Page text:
Expanded Regulatory T Cells Reduce Psoriatic Inflammation

Lymphocytes, computer artwork. T- and B-lymphocytes are part of the immune system. B cells mature in bone marrow and are responsible for humoral immunity; they operate by recognising a specific site (antigen) on the surface of a pathogen or foreign object, which they bind to before producing antibodies to destroy that antigen. T cells mature in the thymus and are involved in cell-mediated immunity, which does not rely on antibodies to fight antigens, but rather the activation of other immune cells. Interaction between B and T cells can increase B cell antibody production.
Researchers sought to explore whether and how dimerized translationally controlled tumor protein and dTCTP-binding peptide 2 function in the development of imiquimod-induced psoriatic skin inflammation.

Extracellular dimerized translationally controlled tumor protein (dTCTP) selectively suppressed regulatory T (Treg) cells that contribute to psoriatic inflammation and functional inhibition of dTCTP by dTCTP-binding peptide 2 (dTBP2) maintained immune homeostasis and attenuated inflammatory skin diseases via the expansion of Treg cells in laboratory mice, according to study findings published in Biomedicine & Pharmacotherapy.

Promoting immune cell activation as a pro-inflammatory cytokine, dTCTP plays a key role in the development of such allergic diseases as rhinitis and asthma. It is well-known that psoriasis is a chronic skin inflammation caused by a dysfunctional immune system, which, in turn, produces systemic inflammation in various organs and tissues.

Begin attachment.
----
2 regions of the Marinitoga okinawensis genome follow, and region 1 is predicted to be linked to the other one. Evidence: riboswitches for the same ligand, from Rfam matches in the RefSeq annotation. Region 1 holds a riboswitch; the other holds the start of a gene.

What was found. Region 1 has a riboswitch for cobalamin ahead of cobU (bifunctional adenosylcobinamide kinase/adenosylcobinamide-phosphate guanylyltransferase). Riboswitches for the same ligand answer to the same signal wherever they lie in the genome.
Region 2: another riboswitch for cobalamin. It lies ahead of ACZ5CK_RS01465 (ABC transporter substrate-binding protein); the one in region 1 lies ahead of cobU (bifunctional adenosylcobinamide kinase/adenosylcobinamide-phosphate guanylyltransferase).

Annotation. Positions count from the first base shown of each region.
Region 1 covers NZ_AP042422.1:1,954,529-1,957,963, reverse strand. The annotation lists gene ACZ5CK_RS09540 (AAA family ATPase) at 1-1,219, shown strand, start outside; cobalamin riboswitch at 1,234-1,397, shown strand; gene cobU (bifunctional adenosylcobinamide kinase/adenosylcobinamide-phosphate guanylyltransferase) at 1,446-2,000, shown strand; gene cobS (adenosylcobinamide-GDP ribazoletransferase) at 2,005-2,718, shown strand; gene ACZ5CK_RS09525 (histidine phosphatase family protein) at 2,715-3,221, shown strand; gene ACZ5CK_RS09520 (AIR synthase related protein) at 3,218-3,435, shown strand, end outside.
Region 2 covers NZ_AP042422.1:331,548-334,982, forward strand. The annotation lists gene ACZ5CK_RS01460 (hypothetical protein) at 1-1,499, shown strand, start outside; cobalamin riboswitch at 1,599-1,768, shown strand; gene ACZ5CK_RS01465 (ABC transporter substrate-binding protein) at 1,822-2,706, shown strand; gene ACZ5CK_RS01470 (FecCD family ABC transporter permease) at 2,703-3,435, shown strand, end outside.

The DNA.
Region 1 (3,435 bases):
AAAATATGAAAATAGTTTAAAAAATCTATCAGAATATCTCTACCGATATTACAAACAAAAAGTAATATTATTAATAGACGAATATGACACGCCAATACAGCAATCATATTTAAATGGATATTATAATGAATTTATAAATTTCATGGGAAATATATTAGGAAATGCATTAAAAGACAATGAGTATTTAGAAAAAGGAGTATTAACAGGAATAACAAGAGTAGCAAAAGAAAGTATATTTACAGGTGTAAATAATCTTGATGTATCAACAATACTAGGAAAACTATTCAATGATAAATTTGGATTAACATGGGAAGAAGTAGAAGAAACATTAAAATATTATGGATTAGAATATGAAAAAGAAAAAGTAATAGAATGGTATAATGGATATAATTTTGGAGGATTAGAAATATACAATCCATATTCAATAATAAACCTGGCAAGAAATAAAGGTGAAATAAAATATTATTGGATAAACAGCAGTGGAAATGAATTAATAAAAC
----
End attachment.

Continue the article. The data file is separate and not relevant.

Psoriatic inflammation is characterized by the increased infiltration of such effector T helper (Th) cells as Th1 and Th17, along with macrophages and impaired activity of Treg cells in the skin. It is thus important to prevent and treat psoriasis by the regulation of immune homeostasis through suppression of hyperactivated Th17 cell response and stimulation of impaired Treg cell function.

Based on the pro-inflammatory cytokine-like activity of dTCTP and the anti-inflammatory effect of dTBP2, the researchers sought to explore whether and how dTCTP and dTBP2 function in the development of imiquimod (IMQ)-induced psoriatic skin inflammation.

Topical application of (IMQ) was shown to increase inflammation in the skin of the back and the right ear, as observed with “expanded dermal vasculature, increased immune cell infiltration, and significant thickening of the back skin and ear.” Body weight decreased substantially and the spleen was enlarged in IMQ-treated mice.

Notably, TCTP was increased significantly in inflamed skin and in certain immune cells (ie, T cells, B cells, and macrophages) following IMQ treatment and was secreted into the serum to undergo dimerization. Extracellular dTCTP treatment selectively suppressed Treg cells, but not other effector Th cells, and also increased M1 macrophages. Further, dTBP2 inhibited dTCTP-mediated Treg suppression and stimulated expression of Treg cell markers in the spleen, and well as in inflammatory skin lesions.

The study was limited in that TCTP was identified only in IMQ-treated BALB/c mice, thus making it necessary to characterize whether dTCTP can be a good therapeutic target in other psoriatic models and in human psoriasis, as well.

The study authors concluded that the findings from the current study are suggestive of a “positive association between TCTP expression and pathogenic psoriasis.” Additional exploration of these results is warranted.


Cho H, Je JH, Kang J, et al. Dimeric translationally controlled tumor protein-binding peptide 2 attenuates imiquimod-induced psoriatic inflammation through induction of regulatory T cells. Biomed Pharmacother. Published online June 8, 2022. doi:10.1016/j.biopha.2022.113245